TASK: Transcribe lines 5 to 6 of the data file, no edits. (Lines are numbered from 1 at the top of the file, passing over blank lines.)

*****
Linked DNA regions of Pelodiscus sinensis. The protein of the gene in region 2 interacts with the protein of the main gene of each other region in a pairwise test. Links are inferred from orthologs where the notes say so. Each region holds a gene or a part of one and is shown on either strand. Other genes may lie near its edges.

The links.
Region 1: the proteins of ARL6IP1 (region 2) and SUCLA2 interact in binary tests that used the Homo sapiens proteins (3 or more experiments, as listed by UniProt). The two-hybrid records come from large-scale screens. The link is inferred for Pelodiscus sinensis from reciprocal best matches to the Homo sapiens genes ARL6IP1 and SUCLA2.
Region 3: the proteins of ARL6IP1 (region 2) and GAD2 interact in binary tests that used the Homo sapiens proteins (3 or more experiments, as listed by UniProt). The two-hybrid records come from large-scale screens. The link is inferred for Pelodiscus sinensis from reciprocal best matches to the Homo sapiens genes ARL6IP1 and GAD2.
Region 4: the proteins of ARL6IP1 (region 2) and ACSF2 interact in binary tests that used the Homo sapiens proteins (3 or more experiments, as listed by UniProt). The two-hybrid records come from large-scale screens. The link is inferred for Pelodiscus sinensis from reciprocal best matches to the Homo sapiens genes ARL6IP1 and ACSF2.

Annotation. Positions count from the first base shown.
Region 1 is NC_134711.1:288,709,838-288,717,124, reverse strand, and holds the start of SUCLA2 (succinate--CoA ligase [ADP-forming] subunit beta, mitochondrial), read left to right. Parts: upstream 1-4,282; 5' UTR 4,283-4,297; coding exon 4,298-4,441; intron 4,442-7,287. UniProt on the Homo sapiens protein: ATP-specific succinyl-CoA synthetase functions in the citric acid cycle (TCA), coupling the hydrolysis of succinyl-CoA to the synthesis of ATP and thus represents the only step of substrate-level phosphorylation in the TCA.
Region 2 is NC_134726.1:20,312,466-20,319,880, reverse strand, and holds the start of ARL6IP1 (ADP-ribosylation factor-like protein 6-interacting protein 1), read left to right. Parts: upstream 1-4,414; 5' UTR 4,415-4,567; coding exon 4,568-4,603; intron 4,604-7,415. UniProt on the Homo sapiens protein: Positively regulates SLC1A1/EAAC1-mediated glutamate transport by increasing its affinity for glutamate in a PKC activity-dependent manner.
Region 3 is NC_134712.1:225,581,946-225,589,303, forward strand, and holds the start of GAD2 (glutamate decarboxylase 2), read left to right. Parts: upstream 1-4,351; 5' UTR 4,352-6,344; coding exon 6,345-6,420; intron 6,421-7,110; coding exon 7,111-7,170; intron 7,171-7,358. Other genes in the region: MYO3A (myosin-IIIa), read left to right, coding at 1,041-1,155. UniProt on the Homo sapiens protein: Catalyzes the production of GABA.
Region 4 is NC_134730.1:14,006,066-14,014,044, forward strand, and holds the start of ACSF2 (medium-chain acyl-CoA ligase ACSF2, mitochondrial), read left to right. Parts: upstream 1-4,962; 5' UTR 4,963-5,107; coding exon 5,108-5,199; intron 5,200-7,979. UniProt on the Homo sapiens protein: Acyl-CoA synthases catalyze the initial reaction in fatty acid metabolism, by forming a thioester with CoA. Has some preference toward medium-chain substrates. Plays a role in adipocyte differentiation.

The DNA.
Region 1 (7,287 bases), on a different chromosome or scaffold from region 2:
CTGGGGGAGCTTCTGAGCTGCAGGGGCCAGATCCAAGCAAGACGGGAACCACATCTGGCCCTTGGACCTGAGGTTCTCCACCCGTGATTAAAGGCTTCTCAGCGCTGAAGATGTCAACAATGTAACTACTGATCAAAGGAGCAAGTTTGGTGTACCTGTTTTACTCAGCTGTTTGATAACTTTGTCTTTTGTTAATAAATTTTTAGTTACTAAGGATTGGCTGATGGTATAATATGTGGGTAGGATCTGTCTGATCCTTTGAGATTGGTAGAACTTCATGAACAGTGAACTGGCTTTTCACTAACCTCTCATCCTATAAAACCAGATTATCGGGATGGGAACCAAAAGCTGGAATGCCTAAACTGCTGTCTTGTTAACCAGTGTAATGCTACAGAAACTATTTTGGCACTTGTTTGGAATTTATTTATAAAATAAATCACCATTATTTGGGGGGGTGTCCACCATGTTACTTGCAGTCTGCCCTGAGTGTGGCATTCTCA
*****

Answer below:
Region 4: the proteins of ARL6IP1 (region 2) and ACSF2 interact in binary tests that used the Homo sapiens proteins (3 or more experiments, as listed by UniProt). The two-hybrid records come from large-scale screens. The link is inferred for Pelodiscus sinensis from reciprocal best matches to the Homo sapiens genes ARL6IP1 and ACSF2.

Annotation. Positions count from the first base shown.